Countless studies confirm the critical need to fill the gap that exists between the instructional programs that students currently receive in public and private schools and the research-based program they need to be successful. What Windward students tell us confirms this.
The Windward School is an independent school for students with language-based learning disabilities located in New York. Windward students regularly share their thoughts about their experiences at the schools that they attended prior to coming to Windward. The following are typical:
“At my former school, if I didn’t answer a question correctly, the other students would laugh at me, and I would feel very stupid and embarrassed. Being different felt awful.”
“Imagine going to school every day and praying that you won’t be called on to read. Imagine knowing that you try your best in school every day but still have report cards that say you are failing, not trying, and need to start making an effort in school.”
No 12-year-old child should ever have these horrible memories of school. The widespread use of ineffective instructional strategies to teach reading motivated The Windward Institute to make disrupting the educational status quo its mission.
The Reading Wars: Scientifically Based vs Balanced Literacy Reading Instruction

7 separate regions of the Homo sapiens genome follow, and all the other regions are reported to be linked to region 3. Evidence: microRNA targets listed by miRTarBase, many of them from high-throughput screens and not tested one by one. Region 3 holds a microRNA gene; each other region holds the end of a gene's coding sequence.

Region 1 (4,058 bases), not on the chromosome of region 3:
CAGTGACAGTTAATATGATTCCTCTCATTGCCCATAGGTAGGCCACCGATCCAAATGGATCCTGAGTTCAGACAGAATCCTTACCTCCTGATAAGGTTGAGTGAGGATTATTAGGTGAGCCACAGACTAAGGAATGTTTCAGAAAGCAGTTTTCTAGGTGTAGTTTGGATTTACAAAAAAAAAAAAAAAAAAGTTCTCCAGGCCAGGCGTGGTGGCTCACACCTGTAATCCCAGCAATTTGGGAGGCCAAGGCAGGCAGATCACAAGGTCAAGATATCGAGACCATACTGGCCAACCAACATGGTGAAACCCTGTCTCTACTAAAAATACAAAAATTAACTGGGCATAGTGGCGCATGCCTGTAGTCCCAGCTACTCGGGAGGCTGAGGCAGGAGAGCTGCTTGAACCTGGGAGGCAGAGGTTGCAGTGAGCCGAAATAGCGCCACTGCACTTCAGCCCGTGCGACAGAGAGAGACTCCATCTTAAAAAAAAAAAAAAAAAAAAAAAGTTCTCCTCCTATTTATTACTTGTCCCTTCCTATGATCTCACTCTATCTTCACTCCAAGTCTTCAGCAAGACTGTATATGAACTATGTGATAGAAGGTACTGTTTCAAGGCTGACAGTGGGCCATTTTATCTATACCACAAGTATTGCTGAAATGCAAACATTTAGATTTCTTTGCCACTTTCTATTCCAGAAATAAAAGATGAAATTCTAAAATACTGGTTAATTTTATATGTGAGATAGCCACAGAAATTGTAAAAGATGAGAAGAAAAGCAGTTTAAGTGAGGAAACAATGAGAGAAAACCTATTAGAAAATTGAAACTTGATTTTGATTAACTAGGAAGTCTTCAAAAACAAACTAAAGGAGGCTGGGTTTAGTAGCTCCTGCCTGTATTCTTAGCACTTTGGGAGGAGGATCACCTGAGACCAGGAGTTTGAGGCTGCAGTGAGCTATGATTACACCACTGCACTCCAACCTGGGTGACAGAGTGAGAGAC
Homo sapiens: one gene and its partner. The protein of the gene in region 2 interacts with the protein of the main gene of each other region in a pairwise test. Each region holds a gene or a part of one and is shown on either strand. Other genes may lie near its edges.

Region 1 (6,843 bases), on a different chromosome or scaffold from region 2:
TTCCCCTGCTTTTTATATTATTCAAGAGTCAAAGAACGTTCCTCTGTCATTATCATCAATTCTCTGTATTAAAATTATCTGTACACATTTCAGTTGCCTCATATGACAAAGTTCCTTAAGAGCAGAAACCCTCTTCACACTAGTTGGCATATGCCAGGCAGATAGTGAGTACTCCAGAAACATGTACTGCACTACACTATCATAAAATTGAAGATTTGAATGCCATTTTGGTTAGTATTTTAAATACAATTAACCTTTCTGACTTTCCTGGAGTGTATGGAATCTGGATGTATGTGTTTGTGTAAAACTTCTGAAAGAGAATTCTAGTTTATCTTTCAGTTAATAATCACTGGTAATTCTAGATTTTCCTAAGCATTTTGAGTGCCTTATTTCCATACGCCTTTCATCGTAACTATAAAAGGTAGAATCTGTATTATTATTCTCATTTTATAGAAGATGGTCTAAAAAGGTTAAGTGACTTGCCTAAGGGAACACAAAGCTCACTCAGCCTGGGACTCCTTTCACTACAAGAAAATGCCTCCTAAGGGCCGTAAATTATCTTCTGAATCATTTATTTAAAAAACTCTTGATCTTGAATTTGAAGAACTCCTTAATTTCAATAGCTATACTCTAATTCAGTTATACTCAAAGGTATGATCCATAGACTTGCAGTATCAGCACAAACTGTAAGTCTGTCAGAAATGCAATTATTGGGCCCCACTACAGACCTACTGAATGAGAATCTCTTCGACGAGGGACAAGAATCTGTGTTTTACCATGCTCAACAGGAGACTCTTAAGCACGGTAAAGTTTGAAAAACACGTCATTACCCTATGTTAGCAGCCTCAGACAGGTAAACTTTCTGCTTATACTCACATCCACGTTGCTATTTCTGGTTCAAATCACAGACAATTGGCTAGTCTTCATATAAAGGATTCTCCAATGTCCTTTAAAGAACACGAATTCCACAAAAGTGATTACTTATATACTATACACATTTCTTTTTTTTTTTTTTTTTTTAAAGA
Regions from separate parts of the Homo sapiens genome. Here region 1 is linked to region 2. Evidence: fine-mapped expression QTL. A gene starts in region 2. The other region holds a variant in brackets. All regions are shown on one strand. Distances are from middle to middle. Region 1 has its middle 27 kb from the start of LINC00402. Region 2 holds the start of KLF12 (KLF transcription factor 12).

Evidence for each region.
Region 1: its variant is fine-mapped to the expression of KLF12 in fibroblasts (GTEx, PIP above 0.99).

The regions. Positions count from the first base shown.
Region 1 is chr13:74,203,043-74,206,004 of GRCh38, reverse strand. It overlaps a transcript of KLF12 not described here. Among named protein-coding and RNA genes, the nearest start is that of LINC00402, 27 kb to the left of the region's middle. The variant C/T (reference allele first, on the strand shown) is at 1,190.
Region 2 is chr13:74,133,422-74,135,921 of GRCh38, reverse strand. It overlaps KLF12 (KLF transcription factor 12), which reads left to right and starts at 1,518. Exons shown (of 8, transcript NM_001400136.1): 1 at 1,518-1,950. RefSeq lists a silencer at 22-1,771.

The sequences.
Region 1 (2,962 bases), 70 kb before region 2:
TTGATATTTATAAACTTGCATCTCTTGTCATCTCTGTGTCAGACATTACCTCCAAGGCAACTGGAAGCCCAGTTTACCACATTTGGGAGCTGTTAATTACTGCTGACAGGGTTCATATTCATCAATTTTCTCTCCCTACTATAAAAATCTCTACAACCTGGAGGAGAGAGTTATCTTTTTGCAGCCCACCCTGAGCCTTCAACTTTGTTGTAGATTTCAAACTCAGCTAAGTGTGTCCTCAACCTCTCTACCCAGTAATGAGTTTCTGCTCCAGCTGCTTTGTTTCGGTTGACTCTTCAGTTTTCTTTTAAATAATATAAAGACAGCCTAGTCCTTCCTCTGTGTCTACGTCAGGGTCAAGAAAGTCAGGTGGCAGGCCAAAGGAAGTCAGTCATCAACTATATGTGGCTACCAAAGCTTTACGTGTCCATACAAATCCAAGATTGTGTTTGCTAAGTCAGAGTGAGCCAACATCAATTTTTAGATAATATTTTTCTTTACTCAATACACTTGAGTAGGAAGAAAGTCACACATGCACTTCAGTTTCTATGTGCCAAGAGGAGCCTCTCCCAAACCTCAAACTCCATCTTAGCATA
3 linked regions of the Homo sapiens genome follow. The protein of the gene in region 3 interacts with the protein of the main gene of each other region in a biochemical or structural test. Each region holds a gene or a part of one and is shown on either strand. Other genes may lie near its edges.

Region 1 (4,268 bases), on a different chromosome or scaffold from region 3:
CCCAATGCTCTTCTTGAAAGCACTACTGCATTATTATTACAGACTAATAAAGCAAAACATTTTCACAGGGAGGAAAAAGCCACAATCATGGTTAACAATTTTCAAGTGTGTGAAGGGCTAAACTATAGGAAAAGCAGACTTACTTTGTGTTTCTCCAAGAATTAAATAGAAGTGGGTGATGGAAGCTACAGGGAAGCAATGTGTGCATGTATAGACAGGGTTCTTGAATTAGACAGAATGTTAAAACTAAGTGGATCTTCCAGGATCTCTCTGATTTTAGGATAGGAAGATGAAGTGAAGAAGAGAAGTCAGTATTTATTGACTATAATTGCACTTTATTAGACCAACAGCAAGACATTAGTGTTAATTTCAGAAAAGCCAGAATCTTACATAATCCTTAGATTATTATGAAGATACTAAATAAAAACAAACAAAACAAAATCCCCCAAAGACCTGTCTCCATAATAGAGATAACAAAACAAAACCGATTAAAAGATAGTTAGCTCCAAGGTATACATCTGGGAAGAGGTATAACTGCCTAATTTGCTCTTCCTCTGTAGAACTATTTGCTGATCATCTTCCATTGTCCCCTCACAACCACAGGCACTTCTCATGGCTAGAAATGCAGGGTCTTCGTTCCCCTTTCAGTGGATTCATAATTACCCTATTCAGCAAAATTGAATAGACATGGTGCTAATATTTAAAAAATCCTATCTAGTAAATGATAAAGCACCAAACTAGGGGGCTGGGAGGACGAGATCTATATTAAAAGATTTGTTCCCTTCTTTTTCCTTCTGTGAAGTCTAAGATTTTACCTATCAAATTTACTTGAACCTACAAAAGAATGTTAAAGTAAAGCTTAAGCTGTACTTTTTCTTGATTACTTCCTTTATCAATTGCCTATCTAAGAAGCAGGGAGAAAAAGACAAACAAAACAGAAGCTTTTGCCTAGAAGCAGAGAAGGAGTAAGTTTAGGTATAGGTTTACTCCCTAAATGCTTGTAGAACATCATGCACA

Scientifically Based Reading Instruction
In the most basic terms, scientifically based means there is reliable evidence that a program or practice works (Smith, 2003; Keskin & Yilmaz, 2020). In 1967, Jeanna Chall published Learning to Read: The Great Debate which was the result of extensive research that she did as part of a Carnegie Corporation study. Chall found that many years of investigations of beginning readers clearly supported direct instruction of decoding and that knowledge of letters and sounds was a critical factor in reading achievement. Since then, many others have confirmed the components of scientifically based reading instruction that are most effective. Decades of educational research studies and cognitive science research (Chall,1967; National Reading Panel, 2000; Dehaene, 2010; Seidenberg, 2017; Castles, Rastles & Nation, 2018; Wolf, 2018; Shaywitz & Shaywitz, 2020) have conclusively proven that:
- Skilled readers rely more heavily on decoding skills (knowledge of letter-sound correspondences) than context clues when learning new words.
- The alphabetic principle must be explicitly taught, not simply “discovered” as prescribed by Whole Language devotees.
Whole Language Reading Instruction
In the simplest terms, “Whole Language” is a philosophy of teaching reading based on the mistaken belief that learning to read, like learning to speak, comes naturally to children. It is a method of teaching children to read by recognizing words as whole pieces of language, deemphasizing, or in some cases virtually eliminating, the teaching of the skills that children need to decode words. In general, followers of the Whole Language philosophy believe that language should not be broken down into letters and combinations of letters and “decoded.”
The publication of Ken Goodman’s Reading: A Psycholinguistic Guessing Game (1967) and Frank Smith’s Understanding Reading: A Psycholinguistic Analysis of Reading and Learning to Read (1971) were seminal in moving Whole Language philosophy from academic circles into classrooms. More recently, a host of others have joined this band: Marie Clay (Reading Recovery), Lucy Calkin (The Units of Study Teaching Reading), Gay Su Pinnel & Irene Fountas (Leveled Literacy Intervention).
Balanced Literacy Reading Instruction